Bill Simon, the Republican candidate for Governor of California and son of William Simon, a former Secretary of the Treasury, is trailing badly in the polls. Simon was nominated on the back of a campaign financed by the Democratic Governor, Grey Davis, to destroy the candidacy of Republican Los Angeles Mayor Bill Riordan, who could have, and probably would have, defeated Grey Davis.
This trend in both parties, to cross over and try to get the weakest possible candidate nominated by the opposition party (and then exclude the independent and minor candidates from the debates, and news coverage) means that the public officials being elected in the United States are getting worse and worse.
Florida is another example where Republican money financed the campaign of the opponent of Janet Reno, so that a sure loser would squeak to victory and Jeb Bush would be assured of another term in Tallahassee, a term that will include his oversight of the election machinery during his brother's re-election campaign. What this means, in effect, is that the United States is becoming a one party state, where the political leaders of both parties decide who will win and the elections are just window dressing, just like in places like Pakistan. When the world-wide depression hits, the collapse of the two party system, free and fair elections, and democracy in the United States and France, to name two, will be the real cause.
One exception to the inherited power curse is in New Hampshire, where Congressman John Sununu, the son of the former Governor, just defeated incumbent Republican US Senator Bob Smith. Smith ran briefly for President as an independent in 1999.
Seeing as the national voting pool is about 25% Republican, 25% Democratic and 50% independent, it makes no sense to punish Republicans with independent leanings. But the Republican Party is no longer a party, but an instrument of personal power for the Bush family, like the Congress Party in India is for the Nehru family or the Baath Party in Syria is for the Assad family or the Baath Party in Iraq is for the Takriti clan of Saddam Hussein.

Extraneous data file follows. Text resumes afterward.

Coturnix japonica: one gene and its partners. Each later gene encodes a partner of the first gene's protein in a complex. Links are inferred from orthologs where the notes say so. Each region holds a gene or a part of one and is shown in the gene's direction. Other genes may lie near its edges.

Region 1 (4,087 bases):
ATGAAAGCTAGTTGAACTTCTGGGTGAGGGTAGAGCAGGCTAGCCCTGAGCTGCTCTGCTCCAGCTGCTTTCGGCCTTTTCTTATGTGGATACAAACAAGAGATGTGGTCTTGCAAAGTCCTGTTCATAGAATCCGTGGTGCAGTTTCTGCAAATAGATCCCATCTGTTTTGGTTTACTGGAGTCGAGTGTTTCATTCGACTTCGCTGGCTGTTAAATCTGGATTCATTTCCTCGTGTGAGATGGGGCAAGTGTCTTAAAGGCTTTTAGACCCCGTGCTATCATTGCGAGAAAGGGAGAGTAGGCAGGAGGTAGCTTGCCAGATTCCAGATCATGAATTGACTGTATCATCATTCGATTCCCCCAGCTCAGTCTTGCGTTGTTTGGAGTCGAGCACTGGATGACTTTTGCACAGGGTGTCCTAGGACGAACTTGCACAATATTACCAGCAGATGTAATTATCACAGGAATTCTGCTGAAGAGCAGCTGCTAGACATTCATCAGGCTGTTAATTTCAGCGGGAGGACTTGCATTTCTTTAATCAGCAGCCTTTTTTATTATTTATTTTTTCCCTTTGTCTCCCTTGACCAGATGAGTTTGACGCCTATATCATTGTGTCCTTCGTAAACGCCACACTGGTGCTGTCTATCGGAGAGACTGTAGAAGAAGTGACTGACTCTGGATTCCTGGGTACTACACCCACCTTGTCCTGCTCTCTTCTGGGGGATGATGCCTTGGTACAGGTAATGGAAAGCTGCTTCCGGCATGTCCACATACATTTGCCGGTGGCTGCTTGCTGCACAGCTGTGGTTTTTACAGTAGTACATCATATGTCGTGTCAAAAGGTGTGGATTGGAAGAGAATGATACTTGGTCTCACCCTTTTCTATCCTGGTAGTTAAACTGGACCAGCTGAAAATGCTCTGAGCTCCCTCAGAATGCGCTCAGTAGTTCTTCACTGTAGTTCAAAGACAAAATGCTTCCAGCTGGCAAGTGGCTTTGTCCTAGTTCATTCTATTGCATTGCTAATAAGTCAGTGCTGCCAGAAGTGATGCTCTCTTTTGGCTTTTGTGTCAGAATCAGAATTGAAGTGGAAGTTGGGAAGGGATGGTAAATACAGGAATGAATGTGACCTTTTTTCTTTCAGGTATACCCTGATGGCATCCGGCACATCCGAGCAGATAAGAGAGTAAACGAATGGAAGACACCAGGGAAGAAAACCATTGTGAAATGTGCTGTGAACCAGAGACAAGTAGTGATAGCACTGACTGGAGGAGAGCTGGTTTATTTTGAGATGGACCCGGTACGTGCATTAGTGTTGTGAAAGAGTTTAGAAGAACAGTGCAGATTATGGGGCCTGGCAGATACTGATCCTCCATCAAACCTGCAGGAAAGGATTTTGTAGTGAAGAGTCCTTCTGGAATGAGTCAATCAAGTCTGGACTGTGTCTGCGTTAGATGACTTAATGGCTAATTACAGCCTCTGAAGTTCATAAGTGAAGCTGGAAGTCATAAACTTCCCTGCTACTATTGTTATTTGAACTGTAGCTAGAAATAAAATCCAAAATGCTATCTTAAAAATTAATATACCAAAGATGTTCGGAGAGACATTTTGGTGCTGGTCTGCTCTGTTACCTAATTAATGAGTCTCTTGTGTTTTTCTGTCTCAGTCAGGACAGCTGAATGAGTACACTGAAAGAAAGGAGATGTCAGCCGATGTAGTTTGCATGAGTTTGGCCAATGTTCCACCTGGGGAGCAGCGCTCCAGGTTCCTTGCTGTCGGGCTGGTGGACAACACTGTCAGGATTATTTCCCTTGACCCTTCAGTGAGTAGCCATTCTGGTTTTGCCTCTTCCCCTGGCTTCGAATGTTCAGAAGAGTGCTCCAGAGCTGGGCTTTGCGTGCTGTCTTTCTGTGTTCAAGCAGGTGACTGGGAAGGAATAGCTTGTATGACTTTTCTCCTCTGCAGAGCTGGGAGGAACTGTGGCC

In November, Governor Jeanne Shaheen will defeat Sununu, the inheritor, thus making it almost impossible for the Republicans to regain control of the Senate.
But before any of this takes place, there will be elections in Germany on September 22th where the fortunes of Gerhard Schroeder will have a bearing on the future of the war in Iraq. If Schroeder wins re-election, it will be much harder for Bush to wage his colonial war in Iraq.
Bush is basically trying to undo the Middle East foreign policy of President Eisenhower, which is fitting and proper for a combat shirking coward who inherited the office of president from his dad by not counting the votes in the state where his brother is Governor. Is the United States really in a position to pass judgment on the government in Iraq, or anywhere else?
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Contact: Joshua Leinsdorf